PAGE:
The sieve of Sundaram

From Rosetta Code
Task
The sieve of Sundaram
You are encouraged to solve this task according to the task description, using any language you may know.

The sieve of Eratosthenes: you've been there; done that; have the T-shirt. The sieve of Eratosthenes was ancient history when Euclid was a schoolboy. You are ready for something less than 3000 years old. You are ready for The sieve of Sundaram.

Starting with the ordered set of +ve integers, mark every third starting at 4 (4;7;10...).

Step through the set and if the value is not marked output 2*n+1. So from 1 to 4 output 3 5 7.

4 is marked so skip for 5 and 6 output 11 and 13.

7 is marked, so no output but now also mark every fifth starting at 12 (12;17;22...)

as per to 10 and now mark every seventh starting at 17 (17;24;31....)

as per for every further third element (13;16;19...) mark every (9th;11th;13th;...) element.

The output will be the ordered set of odd primes.

Using your function find and output the first 100 and the millionth Sundaram prime.

The faithless amongst you may compare the results with those generated by The sieve of Eratosthenes.

References

Comment on the Sundaram Sieve

In case casual readers and programmers read the above blurb and get the impression that something several thousand years newer must needs be better than the "old" Sieve of Eratosthenes (SoE), do note the only difference between the Sieve of Sundaram (SoS) and the odds-only SoE is that the SoS marks as composite/"culls" according to all odd "base" numbers as is quite clear in the above description of how to implement it and the above linked Wikipedia article (updated), and the SoE marks as composite/"culls" according to only the previously determined unmarked primes (which are all odd except for two, which is not used for the "odds-only" algorithm); the time complexity (which relates to the execution time) is therefore O(n log n) for the SoS and O(n log log n) for the SoE, which difference can make a huge difference to the time it takes to sieve as the ranges get larger. It takes about a billion "culls" to sieve odds-only to a billion for the SoE, whereas it takes about 2.28 billion "culls" to cull to the same range for the SoS, which implies that the SoS must be about this ratio slower for this range with the memory usage identical. Why would one choose the SoS over the SoE to save a single line of code at the cost of this much extra time? The Wren comparison at the bottom of this page makes that clear, as would implementing the same in any language.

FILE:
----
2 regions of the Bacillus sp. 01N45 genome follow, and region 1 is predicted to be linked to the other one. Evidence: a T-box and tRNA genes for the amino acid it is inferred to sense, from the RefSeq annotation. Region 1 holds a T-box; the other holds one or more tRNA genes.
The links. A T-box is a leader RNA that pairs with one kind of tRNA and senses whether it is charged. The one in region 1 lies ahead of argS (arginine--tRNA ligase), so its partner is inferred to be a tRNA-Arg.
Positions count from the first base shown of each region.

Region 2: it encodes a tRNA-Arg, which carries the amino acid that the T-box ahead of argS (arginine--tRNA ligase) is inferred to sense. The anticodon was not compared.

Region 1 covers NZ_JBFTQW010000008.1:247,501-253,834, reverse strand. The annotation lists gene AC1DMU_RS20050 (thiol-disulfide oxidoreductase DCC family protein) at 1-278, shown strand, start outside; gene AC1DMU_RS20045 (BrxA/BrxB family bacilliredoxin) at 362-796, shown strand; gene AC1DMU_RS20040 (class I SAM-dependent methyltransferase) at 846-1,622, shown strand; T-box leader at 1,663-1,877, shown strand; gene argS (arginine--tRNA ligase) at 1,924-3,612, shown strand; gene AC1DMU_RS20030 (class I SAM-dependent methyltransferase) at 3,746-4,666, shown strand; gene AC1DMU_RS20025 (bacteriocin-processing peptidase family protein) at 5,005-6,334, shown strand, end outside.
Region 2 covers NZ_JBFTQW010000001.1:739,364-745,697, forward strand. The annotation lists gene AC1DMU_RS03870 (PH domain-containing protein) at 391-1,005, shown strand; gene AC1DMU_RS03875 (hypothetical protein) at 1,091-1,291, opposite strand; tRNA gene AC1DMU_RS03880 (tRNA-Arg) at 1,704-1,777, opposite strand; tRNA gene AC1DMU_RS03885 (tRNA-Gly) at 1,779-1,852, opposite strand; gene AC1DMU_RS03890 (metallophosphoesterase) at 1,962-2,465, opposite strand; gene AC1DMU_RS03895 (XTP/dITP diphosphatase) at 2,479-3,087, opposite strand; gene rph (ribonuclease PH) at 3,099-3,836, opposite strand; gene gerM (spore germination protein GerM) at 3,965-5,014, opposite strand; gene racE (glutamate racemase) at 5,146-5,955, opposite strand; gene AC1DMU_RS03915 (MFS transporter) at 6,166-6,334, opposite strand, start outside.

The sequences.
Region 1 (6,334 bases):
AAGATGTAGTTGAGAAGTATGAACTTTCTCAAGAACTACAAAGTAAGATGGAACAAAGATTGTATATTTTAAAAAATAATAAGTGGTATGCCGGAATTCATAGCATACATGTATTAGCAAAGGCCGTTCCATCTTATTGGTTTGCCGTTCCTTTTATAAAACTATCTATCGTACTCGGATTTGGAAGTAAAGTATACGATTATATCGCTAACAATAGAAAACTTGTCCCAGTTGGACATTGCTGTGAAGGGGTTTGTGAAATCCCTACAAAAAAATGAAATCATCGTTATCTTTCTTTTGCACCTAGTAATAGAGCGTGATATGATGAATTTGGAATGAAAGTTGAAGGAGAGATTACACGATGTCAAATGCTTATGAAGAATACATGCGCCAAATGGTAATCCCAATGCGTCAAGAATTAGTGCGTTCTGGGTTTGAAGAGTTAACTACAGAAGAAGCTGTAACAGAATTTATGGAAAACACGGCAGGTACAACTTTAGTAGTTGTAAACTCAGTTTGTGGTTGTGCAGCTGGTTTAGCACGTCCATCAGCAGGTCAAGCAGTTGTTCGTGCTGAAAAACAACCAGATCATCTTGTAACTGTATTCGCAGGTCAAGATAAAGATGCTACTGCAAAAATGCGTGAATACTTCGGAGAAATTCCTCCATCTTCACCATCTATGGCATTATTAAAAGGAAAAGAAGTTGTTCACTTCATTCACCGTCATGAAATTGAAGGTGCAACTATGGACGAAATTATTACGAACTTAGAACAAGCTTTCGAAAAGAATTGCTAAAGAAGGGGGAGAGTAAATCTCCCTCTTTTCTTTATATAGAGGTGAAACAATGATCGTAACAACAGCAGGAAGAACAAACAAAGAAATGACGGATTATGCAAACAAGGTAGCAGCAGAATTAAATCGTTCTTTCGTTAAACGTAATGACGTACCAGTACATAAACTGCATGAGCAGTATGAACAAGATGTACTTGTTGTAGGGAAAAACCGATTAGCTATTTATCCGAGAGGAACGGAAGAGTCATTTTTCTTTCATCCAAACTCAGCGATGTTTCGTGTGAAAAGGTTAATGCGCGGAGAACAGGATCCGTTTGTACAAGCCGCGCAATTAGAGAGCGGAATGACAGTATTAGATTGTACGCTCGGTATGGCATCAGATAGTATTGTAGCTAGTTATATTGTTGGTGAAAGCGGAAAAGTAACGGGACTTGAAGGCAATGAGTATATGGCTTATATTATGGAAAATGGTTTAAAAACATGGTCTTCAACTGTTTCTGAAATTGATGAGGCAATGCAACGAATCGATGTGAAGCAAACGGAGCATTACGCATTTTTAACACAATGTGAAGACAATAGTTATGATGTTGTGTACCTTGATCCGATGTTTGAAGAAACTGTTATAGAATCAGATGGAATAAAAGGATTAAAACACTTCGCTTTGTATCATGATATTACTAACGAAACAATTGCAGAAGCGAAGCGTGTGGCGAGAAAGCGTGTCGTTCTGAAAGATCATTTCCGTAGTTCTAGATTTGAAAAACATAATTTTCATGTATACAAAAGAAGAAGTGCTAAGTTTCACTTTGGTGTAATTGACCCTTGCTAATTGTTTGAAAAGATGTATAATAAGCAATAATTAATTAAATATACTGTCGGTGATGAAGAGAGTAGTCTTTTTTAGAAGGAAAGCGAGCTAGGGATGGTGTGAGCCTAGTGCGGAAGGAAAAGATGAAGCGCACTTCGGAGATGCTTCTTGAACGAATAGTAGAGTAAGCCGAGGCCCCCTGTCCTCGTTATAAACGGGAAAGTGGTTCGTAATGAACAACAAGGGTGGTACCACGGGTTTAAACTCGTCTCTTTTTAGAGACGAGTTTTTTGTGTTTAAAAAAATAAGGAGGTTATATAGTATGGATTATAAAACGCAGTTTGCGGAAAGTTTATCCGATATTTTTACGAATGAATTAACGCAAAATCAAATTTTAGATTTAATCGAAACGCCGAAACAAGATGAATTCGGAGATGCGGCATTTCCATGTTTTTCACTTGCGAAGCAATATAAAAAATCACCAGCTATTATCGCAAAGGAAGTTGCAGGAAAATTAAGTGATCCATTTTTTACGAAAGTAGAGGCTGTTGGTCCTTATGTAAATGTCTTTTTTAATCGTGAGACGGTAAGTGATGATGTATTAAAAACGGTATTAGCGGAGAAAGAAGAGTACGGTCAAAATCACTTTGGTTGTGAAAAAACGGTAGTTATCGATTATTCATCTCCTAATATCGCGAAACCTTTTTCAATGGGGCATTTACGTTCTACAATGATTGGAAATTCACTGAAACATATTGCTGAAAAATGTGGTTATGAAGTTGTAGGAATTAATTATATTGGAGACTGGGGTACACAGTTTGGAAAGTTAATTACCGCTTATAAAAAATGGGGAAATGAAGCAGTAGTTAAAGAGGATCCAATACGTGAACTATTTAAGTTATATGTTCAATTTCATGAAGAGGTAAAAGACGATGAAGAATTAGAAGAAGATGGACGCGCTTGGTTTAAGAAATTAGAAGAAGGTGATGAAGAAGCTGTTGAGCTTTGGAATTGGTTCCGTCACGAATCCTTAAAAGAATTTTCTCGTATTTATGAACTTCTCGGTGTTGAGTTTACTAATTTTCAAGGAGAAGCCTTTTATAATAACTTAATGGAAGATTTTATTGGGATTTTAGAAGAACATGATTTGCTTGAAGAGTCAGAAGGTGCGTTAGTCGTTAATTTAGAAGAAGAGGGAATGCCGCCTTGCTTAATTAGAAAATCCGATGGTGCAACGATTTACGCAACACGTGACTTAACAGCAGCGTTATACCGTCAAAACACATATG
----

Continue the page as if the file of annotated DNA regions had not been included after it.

11l[edit]

Translation of: Python
F sieve_of_Sundaram(nth, print_all = 1B)
   ‘
    The sieve of Sundaram is a simple deterministic algorithm for finding all the
    prime numbers up to a specified integer. This function is modified from the
    Wikipedia entry wiki/Sieve_of_Sundaram, to give primes to their nth rather
    than the Wikipedia function that gives primes less than n.
   ’
   assert(nth > 0, ‘nth must be a positive integer’)
   V k = Int((2.4 * nth * log(nth)) I/ 2)
   V integers_list = [1B] * k
   L(i) 1 .< k
      V j = Int64(i)
      L i + j + 2 * i * j < k
         integers_list[Int(i + j + 2 * i * j)] = 0B
         j++
   V pcount = 0
   L(i) 1 .. k
      I integers_list[i]
         pcount++
         I print_all
            print(f:‘{2 * i + 1:4}’, end' ‘ ’)
            I pcount % 10 == 0
               print()

         I pcount == nth
            print("\nSundaram primes start with 3. The "nth‘th Sundaram prime is ’(2 * i + 1)".\n")
            L.break

sieve_of_Sundaram(100, 1B)

sieve_of_Sundaram(1000000, 0B)
Output:
   3    5    7   11   13   17   19   23   29   31 
  37   41   43   47   53   59   61   67   71   73 
  79   83   89   97  101  103  107  109  113  127 
 131  137  139  149  151  157  163  167  173  179 
 181  191  193  197  199  211  223  227  229  233 
 239  241  251  257  263  269  271  277  281  283 
 293  307  311  313  317  331  337  347  349  353 
 359  367  373  379  383  389  397  401  409  419 
 421  431  433  439  443  449  457  461  463  467 
 479  487  491  499  503  509  521  523  541  547 

Sundaram primes start with 3. The 100th Sundaram prime is 547.


Sundaram primes start with 3. The 1000000th Sundaram prime is 15485867.

ALGOL 68[edit]

Translation of: Nim

To run this with Algol 68G, you will need to increase the heap size by specifying e.g. -heap=64M on the command line.